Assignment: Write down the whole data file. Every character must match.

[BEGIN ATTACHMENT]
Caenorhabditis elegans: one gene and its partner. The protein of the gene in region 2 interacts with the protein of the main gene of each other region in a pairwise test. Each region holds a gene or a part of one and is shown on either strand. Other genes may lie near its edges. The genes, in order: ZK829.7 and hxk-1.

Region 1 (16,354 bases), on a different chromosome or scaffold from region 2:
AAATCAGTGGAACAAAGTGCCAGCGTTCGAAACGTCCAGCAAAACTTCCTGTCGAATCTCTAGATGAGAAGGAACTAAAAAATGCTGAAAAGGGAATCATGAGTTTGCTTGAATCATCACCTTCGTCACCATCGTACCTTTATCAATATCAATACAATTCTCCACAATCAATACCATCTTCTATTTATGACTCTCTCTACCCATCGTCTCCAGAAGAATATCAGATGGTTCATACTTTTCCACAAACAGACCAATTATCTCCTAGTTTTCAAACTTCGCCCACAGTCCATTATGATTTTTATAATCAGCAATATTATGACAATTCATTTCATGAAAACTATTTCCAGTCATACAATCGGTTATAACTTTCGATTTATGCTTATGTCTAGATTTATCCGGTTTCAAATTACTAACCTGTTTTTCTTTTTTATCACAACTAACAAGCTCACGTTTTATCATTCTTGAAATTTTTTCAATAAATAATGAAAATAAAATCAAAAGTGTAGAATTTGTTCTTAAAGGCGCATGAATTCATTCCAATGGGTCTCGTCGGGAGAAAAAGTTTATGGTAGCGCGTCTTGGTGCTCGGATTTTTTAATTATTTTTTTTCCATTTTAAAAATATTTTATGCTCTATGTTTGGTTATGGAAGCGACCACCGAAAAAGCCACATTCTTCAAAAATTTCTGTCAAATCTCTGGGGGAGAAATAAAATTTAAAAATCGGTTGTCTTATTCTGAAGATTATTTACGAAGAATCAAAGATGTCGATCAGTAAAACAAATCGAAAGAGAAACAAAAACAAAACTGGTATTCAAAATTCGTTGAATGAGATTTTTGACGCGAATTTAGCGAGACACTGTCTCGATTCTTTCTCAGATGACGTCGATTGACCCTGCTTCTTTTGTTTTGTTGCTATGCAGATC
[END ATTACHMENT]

Caenorhabditis elegans: one gene and its partner. The protein of the gene in region 2 interacts with the protein of the main gene of each other region in a pairwise test. Each region holds a gene or a part of one and is shown on either strand. Other genes may lie near its edges. The genes, in order: ZK829.7 and hxk-1.

Region 1 (16,354 bases), on a different chromosome or scaffold from region 2:
AAATCAGTGGAACAAAGTGCCAGCGTTCGAAACGTCCAGCAAAACTTCCTGTCGAATCTCTAGATGAGAAGGAACTAAAAAATGCTGAAAAGGGAATCATGAGTTTGCTTGAATCATCACCTTCGTCACCATCGTACCTTTATCAATATCAATACAATTCTCCACAATCAATACCATCTTCTATTTATGACTCTCTCTACCCATCGTCTCCAGAAGAATATCAGATGGTTCATACTTTTCCACAAACAGACCAATTATCTCCTAGTTTTCAAACTTCGCCCACAGTCCATTATGATTTTTATAATCAGCAATATTATGACAATTCATTTCATGAAAACTATTTCCAGTCATACAATCGGTTATAACTTTCGATTTATGCTTATGTCTAGATTTATCCGGTTTCAAATTACTAACCTGTTTTTCTTTTTTATCACAACTAACAAGCTCACGTTTTATCATTCTTGAAATTTTTTCAATAAATAATGAAAATAAAATCAAAAGTGTAGAATTTGTTCTTAAAGGCGCATGAATTCATTCCAATGGGTCTCGTCGGGAGAAAAAGTTTATGGTAGCGCGTCTTGGTGCTCGGATTTTTTAATTATTTTTTTTCCATTTTAAAAATATTTTATGCTCTATGTTTGGTTATGGAAGCGACCACCGAAAAAGCCACATTCTTCAAAAATTTCTGTCAAATCTCTGGGGGAGAAATAAAATTTAAAAATCGGTTGTCTTATTCTGAAGATTATTTACGAAGAATCAAAGATGTCGATCAGTAAAACAAATCGAAAGAGAAACAAAAACAAAACTGGTATTCAAAATTCGTTGAATGAGATTTTTGACGCGAATTTAGCGAGACACTGTCTCGATTCTTTCTCAGATGACGTCGATTGACCCTGCTTCTTTTGTTTTGTTGCTATGCAGATC